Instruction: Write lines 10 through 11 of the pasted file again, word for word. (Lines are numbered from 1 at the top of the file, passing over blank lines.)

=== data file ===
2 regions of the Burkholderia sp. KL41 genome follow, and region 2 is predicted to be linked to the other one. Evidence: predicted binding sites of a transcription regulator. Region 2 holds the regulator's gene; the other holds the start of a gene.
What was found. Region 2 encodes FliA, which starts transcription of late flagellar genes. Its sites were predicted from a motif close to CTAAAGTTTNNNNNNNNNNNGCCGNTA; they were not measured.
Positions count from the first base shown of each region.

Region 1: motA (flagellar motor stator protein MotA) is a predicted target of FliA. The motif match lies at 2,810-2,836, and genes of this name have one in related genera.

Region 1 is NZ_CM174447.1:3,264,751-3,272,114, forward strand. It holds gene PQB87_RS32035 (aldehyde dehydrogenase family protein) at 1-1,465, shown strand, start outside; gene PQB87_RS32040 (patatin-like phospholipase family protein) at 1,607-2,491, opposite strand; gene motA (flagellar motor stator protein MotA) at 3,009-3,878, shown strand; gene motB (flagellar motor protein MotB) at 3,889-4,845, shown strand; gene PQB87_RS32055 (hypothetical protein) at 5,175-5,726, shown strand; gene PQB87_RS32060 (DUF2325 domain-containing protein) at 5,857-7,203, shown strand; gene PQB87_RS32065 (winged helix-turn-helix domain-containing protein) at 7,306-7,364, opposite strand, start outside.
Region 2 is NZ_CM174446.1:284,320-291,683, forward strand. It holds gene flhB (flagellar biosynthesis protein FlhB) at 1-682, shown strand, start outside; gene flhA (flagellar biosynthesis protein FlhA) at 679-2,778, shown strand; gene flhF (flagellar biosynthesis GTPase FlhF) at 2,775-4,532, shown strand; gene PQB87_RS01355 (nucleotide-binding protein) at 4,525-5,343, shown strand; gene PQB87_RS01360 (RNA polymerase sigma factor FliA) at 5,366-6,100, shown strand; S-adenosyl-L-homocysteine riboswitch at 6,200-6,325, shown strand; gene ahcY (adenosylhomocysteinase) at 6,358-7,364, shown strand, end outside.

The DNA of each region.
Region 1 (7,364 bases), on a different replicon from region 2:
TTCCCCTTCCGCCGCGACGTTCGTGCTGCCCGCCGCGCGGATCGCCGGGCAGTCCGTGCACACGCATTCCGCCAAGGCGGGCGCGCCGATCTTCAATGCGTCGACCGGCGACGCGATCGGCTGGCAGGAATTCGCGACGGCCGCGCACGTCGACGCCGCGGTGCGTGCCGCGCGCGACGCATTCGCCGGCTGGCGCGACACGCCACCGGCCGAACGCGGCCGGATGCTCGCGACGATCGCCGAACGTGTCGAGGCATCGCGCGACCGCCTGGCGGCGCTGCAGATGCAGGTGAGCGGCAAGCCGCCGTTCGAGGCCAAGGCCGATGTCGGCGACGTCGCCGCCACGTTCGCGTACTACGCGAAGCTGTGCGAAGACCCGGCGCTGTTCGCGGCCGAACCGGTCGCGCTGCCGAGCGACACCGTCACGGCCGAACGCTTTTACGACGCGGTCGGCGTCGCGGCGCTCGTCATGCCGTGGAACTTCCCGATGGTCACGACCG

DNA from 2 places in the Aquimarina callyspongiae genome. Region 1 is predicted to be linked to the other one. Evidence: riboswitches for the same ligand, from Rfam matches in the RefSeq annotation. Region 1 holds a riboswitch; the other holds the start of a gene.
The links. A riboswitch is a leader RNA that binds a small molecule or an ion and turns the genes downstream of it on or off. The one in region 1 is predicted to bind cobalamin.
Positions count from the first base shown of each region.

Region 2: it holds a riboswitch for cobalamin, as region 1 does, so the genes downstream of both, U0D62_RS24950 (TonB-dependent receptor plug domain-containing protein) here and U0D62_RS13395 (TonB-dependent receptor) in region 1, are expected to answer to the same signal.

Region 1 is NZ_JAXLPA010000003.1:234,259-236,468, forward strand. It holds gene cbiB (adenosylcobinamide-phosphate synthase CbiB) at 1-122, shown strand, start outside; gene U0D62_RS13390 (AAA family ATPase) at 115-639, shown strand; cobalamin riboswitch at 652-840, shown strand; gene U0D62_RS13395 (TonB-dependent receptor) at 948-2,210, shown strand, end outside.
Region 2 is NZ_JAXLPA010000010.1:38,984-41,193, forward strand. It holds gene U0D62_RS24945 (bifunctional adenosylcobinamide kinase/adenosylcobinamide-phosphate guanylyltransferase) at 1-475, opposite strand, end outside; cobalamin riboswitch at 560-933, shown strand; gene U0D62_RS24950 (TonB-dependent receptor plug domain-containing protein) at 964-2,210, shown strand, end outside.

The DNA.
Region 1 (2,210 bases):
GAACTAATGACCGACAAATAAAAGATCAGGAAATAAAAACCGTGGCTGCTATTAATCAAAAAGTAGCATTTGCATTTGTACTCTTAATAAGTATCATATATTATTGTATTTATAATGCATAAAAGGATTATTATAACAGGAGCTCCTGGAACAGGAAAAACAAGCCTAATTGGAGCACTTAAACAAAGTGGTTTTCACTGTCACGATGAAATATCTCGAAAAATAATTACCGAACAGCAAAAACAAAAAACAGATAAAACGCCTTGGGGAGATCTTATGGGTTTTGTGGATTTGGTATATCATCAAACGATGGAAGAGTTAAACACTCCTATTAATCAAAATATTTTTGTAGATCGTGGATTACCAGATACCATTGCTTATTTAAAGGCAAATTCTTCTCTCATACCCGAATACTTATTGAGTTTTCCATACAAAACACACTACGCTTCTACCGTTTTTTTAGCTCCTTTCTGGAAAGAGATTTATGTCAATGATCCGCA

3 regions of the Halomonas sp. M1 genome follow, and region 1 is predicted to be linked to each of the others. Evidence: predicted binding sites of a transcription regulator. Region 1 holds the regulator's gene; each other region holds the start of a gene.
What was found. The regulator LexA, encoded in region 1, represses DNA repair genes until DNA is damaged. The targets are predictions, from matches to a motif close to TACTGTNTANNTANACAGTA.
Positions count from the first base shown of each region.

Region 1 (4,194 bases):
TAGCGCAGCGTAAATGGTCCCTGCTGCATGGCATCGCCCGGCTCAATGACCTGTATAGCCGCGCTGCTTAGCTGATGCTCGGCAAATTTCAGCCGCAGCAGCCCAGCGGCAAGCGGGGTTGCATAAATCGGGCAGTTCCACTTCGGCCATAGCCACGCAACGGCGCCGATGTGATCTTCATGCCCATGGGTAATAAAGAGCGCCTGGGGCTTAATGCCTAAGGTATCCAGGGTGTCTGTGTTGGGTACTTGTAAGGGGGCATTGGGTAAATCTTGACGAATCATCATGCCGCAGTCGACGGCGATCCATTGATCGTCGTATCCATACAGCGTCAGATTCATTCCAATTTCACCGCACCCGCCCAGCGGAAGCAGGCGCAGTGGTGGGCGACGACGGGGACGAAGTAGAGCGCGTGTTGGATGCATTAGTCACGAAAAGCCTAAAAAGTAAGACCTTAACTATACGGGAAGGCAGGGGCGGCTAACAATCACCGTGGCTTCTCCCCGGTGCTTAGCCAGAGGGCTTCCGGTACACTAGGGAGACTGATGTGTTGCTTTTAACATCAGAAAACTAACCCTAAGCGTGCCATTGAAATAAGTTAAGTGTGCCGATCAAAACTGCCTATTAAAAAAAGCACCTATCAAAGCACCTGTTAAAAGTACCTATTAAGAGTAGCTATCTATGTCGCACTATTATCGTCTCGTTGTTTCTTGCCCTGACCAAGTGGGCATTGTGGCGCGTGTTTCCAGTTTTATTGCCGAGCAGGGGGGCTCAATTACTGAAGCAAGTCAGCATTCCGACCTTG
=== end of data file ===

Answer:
DNA from 2 places in the Aquimarina callyspongiae genome. Region 1 is predicted to be linked to the other one. Evidence: riboswitches for the same ligand, from Rfam matches in the RefSeq annotation. Region 1 holds a riboswitch; the other holds the start of a gene.
The links. A riboswitch is a leader RNA that binds a small molecule or an ion and turns the genes downstream of it on or off. The one in region 1 is predicted to bind cobalamin.